2017: A Polyphony of Personalities: Celebrating the Diversity of Humanity For the Mental Health Association in Tompkins County
2018: Sprouts from the Rubble. A new piece by Max Buckholtz for all refugees who have suffered through war and cviil unrest
2019: Sounds of Peace. New musical voices from Afghanistan including an original orchestral composition by one of Afghanistan's brightest young musical talents, Arson Fahim
Water-Culture: Women's Works
RAISING AWARENESS ABOUT THE HISTORIC ROLE OF WOMEN IN DOMESTIC WATER PROVISION
COMPOSERS AND COMMISSIONS
Rachel Lockwood: At the Falls
Sol Carlile: Little River
Kate Whitley: Flood Days
Nicola LeFanu: May Rain
Deborah Pritchard: [TBA]
Water-culture: women's work(s) is a commissioning and performance project aimed at raising awareness around about women's historic role in water provision. Women composers are commissioned to write works for mezzo-soprano and chamber orchestra engaging with texts that explore our human experience and of water.
Art Science and the Thirsty World
Art Science & the Thirsty World video installation at Venice to Expo 2015, as part of "Visualizing Water Worlds", Venice Arsenale Tesa 105. A project implemented by Comune di Venezia and Centro Internazionale CiviltÃ dell'Acqua Onlus with the participation of UNESCO Venice Office, supported by Eulabor Institute, curated by Eriberto Eulisse, Gail Holst Warhaft, Christina Sassayannis.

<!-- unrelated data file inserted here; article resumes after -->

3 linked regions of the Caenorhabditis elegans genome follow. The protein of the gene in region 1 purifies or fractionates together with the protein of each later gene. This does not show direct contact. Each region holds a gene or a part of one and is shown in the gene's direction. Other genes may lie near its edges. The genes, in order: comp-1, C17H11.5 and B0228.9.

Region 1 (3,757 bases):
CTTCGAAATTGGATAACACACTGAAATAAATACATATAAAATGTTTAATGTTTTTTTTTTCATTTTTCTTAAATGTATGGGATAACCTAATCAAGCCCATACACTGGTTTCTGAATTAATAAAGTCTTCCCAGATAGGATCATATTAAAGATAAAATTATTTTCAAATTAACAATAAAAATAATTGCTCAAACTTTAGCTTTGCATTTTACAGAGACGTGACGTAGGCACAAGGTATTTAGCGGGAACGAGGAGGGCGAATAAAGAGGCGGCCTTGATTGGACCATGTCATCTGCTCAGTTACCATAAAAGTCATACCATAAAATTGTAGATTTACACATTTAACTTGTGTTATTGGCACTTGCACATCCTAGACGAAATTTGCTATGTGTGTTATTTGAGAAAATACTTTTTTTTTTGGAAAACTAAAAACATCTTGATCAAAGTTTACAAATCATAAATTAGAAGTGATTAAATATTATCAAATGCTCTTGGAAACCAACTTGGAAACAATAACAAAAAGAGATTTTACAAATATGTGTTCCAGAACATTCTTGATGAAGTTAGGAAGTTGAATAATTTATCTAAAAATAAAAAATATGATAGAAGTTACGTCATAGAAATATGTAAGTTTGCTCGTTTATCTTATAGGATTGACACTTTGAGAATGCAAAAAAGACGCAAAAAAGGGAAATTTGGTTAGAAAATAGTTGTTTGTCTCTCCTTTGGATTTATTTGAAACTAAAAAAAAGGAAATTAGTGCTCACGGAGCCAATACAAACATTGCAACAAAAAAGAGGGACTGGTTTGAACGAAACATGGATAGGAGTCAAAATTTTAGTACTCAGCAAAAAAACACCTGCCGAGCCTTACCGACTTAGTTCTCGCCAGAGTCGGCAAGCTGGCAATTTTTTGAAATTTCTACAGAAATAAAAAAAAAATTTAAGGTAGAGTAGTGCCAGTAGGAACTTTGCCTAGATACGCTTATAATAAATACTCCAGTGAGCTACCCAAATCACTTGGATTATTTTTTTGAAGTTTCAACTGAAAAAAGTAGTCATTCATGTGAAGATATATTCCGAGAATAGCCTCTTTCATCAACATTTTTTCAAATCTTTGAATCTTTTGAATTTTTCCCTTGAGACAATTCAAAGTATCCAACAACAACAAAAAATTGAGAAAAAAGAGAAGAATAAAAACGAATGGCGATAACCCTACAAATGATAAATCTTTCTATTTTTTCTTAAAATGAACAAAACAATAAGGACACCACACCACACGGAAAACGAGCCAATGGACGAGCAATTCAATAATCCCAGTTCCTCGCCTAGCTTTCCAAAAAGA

Art, Science & the Thirsty World was sponsored The Oxford Research Centre in the Humanities, Merton College, the Atkinson Center for a Sustainable Future (Cornell University), Cornell Institute for European Studies, and the Brettschneider Fund.
AN INTERDISCIPLINARY DIALOG ON CREATIVE RESPONSES TO THE GLOBAL WATER CRISIS
Art, Science & the Thirsty World was an interdisciplinary conference project between the University of Oxford and Cornell University organized by Oxford graduate students Cayenna Ponchione (Music), Jessica Thorn (Biodiversity) and Benedict Morrison (Film) in collaboration with Cornell Professor Gail Holst-Warhaft (Comparative Literature and Biological and Environmental Engineering, Director of the Cornell Institute for European Studies Mediterranean Initiative). The conference cast together academics in the arts and the sciences to pursue a critical exploration of interdisciplinary practice through collaborative presentations and performances. It facilitated dialogue between researchers and practitioners in the arts, sciences and engineering and sought to foster creative, innovative and trans-disciplinary discussions about water scarcity solutions.